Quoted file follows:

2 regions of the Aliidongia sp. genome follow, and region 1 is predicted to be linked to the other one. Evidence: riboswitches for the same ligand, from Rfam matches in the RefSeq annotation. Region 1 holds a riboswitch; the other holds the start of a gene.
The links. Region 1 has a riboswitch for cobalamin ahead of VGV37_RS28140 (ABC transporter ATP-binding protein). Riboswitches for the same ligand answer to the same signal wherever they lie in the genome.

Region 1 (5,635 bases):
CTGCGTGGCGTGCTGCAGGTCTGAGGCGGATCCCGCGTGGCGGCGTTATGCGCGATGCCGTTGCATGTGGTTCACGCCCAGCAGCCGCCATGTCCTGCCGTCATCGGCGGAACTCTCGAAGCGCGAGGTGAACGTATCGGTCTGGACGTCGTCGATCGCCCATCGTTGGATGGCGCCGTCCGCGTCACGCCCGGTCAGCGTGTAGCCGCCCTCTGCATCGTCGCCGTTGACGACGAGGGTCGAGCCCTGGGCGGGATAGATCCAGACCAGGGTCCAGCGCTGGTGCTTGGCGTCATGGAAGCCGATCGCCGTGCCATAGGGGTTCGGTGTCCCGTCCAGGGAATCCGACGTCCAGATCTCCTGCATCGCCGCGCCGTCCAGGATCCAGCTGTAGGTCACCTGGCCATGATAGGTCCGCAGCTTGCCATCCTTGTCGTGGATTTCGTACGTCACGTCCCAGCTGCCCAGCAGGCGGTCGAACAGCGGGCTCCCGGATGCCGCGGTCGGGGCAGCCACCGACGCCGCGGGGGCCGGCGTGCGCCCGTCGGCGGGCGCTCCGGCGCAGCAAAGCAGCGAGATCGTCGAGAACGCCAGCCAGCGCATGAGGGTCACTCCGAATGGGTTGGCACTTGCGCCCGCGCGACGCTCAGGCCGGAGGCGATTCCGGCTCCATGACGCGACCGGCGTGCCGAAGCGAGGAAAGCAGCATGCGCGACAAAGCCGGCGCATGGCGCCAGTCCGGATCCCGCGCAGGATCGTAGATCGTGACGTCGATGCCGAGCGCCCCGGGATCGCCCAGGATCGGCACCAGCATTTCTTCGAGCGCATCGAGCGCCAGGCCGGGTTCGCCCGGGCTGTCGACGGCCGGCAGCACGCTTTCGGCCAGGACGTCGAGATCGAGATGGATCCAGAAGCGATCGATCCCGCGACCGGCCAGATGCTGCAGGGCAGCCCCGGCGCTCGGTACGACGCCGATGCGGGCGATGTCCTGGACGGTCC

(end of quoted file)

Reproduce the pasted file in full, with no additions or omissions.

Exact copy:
2 regions of the Aliidongia sp. genome follow, and region 1 is predicted to be linked to the other one. Evidence: riboswitches for the same ligand, from Rfam matches in the RefSeq annotation. Region 1 holds a riboswitch; the other holds the start of a gene.
The links. Region 1 has a riboswitch for cobalamin ahead of VGV37_RS28140 (ABC transporter ATP-binding protein). Riboswitches for the same ligand answer to the same signal wherever they lie in the genome.

Region 1 (5,635 bases):
CTGCGTGGCGTGCTGCAGGTCTGAGGCGGATCCCGCGTGGCGGCGTTATGCGCGATGCCGTTGCATGTGGTTCACGCCCAGCAGCCGCCATGTCCTGCCGTCATCGGCGGAACTCTCGAAGCGCGAGGTGAACGTATCGGTCTGGACGTCGTCGATCGCCCATCGTTGGATGGCGCCGTCCGCGTCACGCCCGGTCAGCGTGTAGCCGCCCTCTGCATCGTCGCCGTTGACGACGAGGGTCGAGCCCTGGGCGGGATAGATCCAGACCAGGGTCCAGCGCTGGTGCTTGGCGTCATGGAAGCCGATCGCCGTGCCATAGGGGTTCGGTGTCCCGTCCAGGGAATCCGACGTCCAGATCTCCTGCATCGCCGCGCCGTCCAGGATCCAGCTGTAGGTCACCTGGCCATGATAGGTCCGCAGCTTGCCATCCTTGTCGTGGATTTCGTACGTCACGTCCCAGCTGCCCAGCAGGCGGTCGAACAGCGGGCTCCCGGATGCCGCGGTCGGGGCAGCCACCGACGCCGCGGGGGCCGGCGTGCGCCCGTCGGCGGGCGCTCCGGCGCAGCAAAGCAGCGAGATCGTCGAGAACGCCAGCCAGCGCATGAGGGTCACTCCGAATGGGTTGGCACTTGCGCCCGCGCGACGCTCAGGCCGGAGGCGATTCCGGCTCCATGACGCGACCGGCGTGCCGAAGCGAGGAAAGCAGCATGCGCGACAAAGCCGGCGCATGGCGCCAGTCCGGATCCCGCGCAGGATCGTAGATCGTGACGTCGATGCCGAGCGCCCCGGGATCGCCCAGGATCGGCACCAGCATTTCTTCGAGCGCATCGAGCGCCAGGCCGGGTTCGCCCGGGCTGTCGACGGCCGGCAGCACGCTTTCGGCCAGGACGTCGAGATCGAGATGGATCCAGAAGCGATCGATCCCGCGACCGGCCAGATGCTGCAGGGCAGCCCCGGCGCTCGGTACGACGCCGATGCGGGCGATGTCCTGGACGGTCC